CBS Sports will use its EyeVision technology during NCAA Final Four coverage. EyeVision, first used at this year's Super Bowl in Tampa Bay, Fla., was inspired by the special effects of the feature film The Matrix, potentially providing a 360-degree view of a still replay image.
At the Super Bowl, the effect-used sparingly during the game and once during the half-time show-required 30 cameras on robotic heads spaced approximately 6 degrees apart around the stadium. During the network's Final Four coverage March 30-April 1 in Minneapolis, 30 cameras will be used to create a "slightly less than" 360-degree view. (In Tampa, approximately 270 degrees was achieved, according to those present.)
The Metrodome is a little more difficult because of its large size, according to Ken Aagaard, senior vice president, operations and production services, for CBS. "The NCAA has closed off part of the arena with a huge drape, and we really don't have enough cameras to cover the complete dome. So we're going to go about 250 degrees, with the cameras at every 6 degrees on columns that are high up in the dome. It's going to give us a little steeper angle, and we're not sure exactly what this will mean. In addition, we're looking at a smaller field of play, so, in some ways, it's going to restrict us more than we were" at the Super Bowl.
"That's the bad news," Aagaard continues. "The good news is that it's going to allow us to focus on areas like the free-throw line, mid-court and the basket, so calibrating the cameras will, hopefully, be a bit easier for us to do. Remember, it's just our second show" using EyeVision; "we're still learning as we go."
The fact that CBS is "experimenting" with the technology on-air during two of its most important telecasts says a lot about Aagaard's belief in the technology's potential. "This is the only way to develop the technology," he says. "It's not like you can go out and practice, because it's too expensive to do. We made a conscious decision that we were going to try it, and we've stuck to our plan."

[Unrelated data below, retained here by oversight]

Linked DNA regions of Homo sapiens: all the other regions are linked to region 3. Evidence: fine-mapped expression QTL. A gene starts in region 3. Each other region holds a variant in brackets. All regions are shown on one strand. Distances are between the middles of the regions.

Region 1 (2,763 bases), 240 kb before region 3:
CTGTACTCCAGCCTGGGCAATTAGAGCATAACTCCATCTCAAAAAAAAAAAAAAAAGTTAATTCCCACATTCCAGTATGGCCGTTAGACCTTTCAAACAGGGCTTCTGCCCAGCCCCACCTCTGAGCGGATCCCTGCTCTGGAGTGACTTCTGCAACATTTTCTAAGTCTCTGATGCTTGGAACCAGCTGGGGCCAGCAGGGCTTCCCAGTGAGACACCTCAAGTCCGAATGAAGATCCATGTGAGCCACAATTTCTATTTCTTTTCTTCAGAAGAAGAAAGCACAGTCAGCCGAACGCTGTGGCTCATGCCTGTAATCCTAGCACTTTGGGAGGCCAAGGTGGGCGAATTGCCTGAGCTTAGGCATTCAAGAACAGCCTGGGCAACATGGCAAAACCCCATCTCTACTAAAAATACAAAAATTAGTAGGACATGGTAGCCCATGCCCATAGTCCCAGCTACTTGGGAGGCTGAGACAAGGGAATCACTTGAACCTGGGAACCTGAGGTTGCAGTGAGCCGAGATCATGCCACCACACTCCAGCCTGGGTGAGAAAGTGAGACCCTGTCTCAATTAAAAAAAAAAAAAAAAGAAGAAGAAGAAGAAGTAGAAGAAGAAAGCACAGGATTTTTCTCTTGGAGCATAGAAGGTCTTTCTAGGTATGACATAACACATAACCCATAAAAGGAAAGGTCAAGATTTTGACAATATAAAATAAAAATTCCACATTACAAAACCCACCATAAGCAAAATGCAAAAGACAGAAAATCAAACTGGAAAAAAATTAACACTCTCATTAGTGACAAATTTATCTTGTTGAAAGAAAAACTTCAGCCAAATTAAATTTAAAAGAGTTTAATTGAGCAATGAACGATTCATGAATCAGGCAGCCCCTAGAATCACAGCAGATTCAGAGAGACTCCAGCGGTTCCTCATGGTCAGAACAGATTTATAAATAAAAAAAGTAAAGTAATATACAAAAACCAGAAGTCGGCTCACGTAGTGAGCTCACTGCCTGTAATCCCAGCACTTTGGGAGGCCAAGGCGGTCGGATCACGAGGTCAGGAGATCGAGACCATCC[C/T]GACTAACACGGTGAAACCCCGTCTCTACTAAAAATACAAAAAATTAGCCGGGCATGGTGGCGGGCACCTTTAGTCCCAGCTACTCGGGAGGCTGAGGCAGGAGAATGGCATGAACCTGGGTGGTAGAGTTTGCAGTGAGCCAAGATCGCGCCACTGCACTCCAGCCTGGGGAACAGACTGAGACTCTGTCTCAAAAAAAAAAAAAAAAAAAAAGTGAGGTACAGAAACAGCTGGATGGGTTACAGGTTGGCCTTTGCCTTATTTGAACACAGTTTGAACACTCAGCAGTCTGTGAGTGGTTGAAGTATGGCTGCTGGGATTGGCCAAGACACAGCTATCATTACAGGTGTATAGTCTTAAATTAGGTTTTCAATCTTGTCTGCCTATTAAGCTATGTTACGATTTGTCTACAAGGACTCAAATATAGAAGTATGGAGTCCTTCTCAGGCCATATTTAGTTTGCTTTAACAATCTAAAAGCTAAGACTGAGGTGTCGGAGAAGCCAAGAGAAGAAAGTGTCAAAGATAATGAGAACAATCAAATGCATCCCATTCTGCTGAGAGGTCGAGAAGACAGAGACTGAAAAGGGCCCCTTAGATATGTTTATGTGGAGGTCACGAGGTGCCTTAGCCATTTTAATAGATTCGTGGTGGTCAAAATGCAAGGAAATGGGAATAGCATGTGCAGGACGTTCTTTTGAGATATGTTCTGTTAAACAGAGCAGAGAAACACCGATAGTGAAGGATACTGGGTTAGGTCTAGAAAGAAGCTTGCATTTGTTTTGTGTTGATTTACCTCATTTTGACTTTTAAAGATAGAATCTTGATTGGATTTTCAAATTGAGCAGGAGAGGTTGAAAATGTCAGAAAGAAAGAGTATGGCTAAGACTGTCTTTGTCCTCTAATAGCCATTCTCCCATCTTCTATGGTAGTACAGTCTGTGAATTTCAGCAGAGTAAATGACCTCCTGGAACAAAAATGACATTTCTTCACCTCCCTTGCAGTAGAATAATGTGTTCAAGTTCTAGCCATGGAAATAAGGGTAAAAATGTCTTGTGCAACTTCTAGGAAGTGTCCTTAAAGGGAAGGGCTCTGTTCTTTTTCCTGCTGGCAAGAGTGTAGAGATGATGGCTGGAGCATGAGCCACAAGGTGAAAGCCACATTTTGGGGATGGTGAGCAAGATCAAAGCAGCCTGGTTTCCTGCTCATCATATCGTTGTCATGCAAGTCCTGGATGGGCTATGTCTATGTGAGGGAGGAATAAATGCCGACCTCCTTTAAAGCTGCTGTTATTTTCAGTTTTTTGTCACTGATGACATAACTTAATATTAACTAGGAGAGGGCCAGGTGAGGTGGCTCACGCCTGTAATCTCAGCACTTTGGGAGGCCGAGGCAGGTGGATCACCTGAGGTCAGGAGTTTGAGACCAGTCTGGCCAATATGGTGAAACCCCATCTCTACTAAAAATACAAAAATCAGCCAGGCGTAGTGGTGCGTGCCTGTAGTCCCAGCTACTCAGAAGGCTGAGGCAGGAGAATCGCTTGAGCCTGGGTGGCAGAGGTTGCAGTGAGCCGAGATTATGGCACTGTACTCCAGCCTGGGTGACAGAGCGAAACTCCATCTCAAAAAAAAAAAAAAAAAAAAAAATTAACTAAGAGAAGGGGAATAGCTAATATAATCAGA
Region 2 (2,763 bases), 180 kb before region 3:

Virtually the same system used in Tampa will be used in Minneapolis. A separate server channel records each camera's output, allowing an operator to freeze a replay and cut between Doremi Labs' multiple digital-disk recorders. This provides the capability to rotate the viewer perspective around a still image of play before resuming action.
Inside a CBS production truck parked outside the stadium, a single camera operator controls one of the robotic units while the other 29 cameras automatically synchronize their corresponding angles, via sophisticated software algorithms.
Everything moves in unison, to create the 360-degree effect. Several BUF Technology remote devices control a Sierra Video Systems serial-digital-video router to select the "master" camera used for focusing on a particular play.
The operator chooses additional cameras for shading-filling in the view-using custom software provided by The Field Shop.
A few minor "tweaks" to the system since Tampa, according to Aagaard, include increased power and the installation of faster processing chips. The staff will also have less time to set up the system, about seven days instead of the two weeks they needed the first time around.
"We're going to stay the course, based on what we started with the Super Bowl," he said. "We do see making some improvements to the 'tweening' software" to make the playback look smoother, "but we don't know when it will be done."
Future events on Aagaard's schedule could include a soccer tournament in Milan, Italy (the entire system will be shipped in packing crates) at the end of May or the Stanley Cup Finals on ESPN.
There's little doubt that, as with the virtual first-down marker used in televising football games, the EyeVision effect will eventually begin to show up on other networks because the system is only partly owned by CBS (in fact, it owns only a minority stake). In a deal announced in January, The Revolution Co., a joint venture of Princeton Video Image and Core Digital Technologies, owns the licensing rights and will operate the system in the future.
In fact, although CBS developed the concept for EyeVision, Core Digital will provide the personnel to operate the system for any network or foreign broadcaster that wants to use it, while PVI continues to improve the software. PVI also supplies the virtual first-down marker to CBS NFL telecasts.
"The system is ready for anybody to use," Aagaard says. "PVI and Core Digital technologies are very good strategic partners: Core Digital stores and archives video digitally, which is great for EyeVision because now we have a way to keep all of this material and repurpose it. With its expertise, PVI is a very good partner technically for us as well."
The eventual plan is to install EyeVision systems permanently in stadiums and arenas across the country; according to Aagaard, the company is currently in negotiations with several.
"Right now, there's only one system, and it will be that way for a while," he says. "We have to figure out how to make the [next generation of systems] cheaper and more flexible. All of that will come with time."